Cerebral Embolic Protection Devices Fail to Prevent Strokes After TAVR Surgery: Study

While the cerebral embolic protection devices appeared to have few, if any, benefits, researchers also said they did not appear to increase the risks for patients, either.

According to the findings of a new study, using cerebral embolic protection (CEP) devices during transcatheter aortic-valve replacement (TAVR) surgery does not appear to help prevent strokes or reduce the risk of death following the proceedure.

TAVR surgery is used to treat aortic stenosis, but the procedure can cause debris to block the valve, potentially increasing the risk of serious side effects, like stroke. Therefore, doctors often use cerebral embolic protection devices to help clear debris from the valve to reduce the risk of stroke.

In a study published last week in the New England Journal of Medicine, researchers from the Cleveland Clinic indicate that CEP devices fail to prevent strokes after TAVR surgery, or reduced risk of death. In fact, the findings indicate that there may be no benefit to having the CEP procedure.

Researchers evaluated data involving total of 3,000 patients across North America, Europe, and Australia, who were randomly assigned to two groups; aortic stenosis to undergo transferal TAVR with CEP and those who underwent transferal TAVR without CEP.

The incidence of stroke within 72 hours after TAVR or before discharge from the hospital did not differ significantly between the CEP group and the control group, according to the findings. Rates were 2.3% for the CEP group compared to 2.9% for the control group.

Additionally, the rates of disabling stroke were 0.5% of patients in the CEP group and 1.3% for patients in the control group. There were no substantial differences in the rate of patients who died between CEP group and control group.

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The proportion of patients who suffered a stroke, had a transient ischemic stroke or suffered delirium was 3.1% in the CEP group and 3.7% in the control group. The rates of patients who suffered acute kidney injury were also the same for both groups at 0.5%.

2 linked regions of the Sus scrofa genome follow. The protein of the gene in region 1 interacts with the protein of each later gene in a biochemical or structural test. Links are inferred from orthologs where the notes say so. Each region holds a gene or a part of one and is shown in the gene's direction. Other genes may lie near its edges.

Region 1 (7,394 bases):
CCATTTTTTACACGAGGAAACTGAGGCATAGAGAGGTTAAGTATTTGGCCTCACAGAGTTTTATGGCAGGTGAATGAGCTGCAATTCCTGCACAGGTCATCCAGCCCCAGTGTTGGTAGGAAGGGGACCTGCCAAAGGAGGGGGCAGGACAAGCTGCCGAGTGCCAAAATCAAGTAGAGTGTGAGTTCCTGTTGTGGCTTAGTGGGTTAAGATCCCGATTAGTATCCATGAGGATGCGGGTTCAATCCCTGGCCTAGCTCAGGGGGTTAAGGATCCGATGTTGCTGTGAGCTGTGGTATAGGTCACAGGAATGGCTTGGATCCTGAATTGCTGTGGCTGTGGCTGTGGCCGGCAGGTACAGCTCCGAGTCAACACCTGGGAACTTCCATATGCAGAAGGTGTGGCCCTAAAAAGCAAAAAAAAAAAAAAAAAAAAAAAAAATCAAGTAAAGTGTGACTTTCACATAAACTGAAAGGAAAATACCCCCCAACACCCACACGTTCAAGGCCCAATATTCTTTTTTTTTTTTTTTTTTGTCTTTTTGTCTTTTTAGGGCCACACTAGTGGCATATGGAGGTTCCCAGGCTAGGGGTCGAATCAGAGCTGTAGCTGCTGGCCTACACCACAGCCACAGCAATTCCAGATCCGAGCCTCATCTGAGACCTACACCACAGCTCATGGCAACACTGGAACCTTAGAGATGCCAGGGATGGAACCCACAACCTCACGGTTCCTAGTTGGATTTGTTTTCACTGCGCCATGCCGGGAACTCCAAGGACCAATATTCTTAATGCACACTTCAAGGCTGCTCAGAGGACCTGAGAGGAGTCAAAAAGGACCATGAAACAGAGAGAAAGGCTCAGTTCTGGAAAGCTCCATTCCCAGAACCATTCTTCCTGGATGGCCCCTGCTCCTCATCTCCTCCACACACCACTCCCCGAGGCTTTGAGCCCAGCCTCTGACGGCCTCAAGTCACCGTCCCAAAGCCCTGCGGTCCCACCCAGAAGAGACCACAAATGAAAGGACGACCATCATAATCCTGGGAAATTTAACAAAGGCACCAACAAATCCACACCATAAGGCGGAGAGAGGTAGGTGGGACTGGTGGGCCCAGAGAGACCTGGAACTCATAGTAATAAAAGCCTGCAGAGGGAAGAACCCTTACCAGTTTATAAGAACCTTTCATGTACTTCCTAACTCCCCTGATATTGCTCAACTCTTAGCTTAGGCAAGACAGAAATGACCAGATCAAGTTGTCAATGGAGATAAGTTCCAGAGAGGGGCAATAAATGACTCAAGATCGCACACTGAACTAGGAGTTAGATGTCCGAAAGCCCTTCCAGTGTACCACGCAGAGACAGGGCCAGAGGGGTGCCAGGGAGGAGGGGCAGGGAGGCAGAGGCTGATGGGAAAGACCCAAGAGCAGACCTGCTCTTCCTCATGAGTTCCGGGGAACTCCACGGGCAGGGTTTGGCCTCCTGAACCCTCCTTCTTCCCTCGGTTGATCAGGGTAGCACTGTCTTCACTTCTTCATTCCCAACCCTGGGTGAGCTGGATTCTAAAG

Researchers said the differences were not statistically significant, and that using CEP did not lead to fewer strokes, side effects or fewer deaths. They also determined that while using CEP devices did not provide improved outcomes during valve surgery, the device also did not lead to increased side effects or risks, such as stroke.

TAVR Health Concerns

TAVR is a type of heart procedure that allows the surgeon to replace the heart valve by threading it through an artery in the leg instead of via open chest surgery. It places the valve over the damaged aortic valve in a less invasive procedure.

While TAVR may be a safer alternative to open heart surgery, previous studies have suggested it poses many significant risks to the patients.

Other research indicates TAVR may increase the risk of death and inflammation of the heart’s inner lining, even among low-risk patients. The risk of death was nearly double within the first year, highlighting the many side effects which TAVR patients face.

Another study indicated patients who require an emergency second TAVR procedure face increased risk of severe bleeding events, strokes and death.

“Among patients with aortic stenosis undergoing transfemoral TAVR, the use of CEP did not have a significant effect on the incidence of periprocedural stroke,” researchers concluded. “Although the trial did not definitively identify a role for CEP in all patients undergoing TAVR, the CEP device was safe and may be a reasonable choice for some patients and physicians.”


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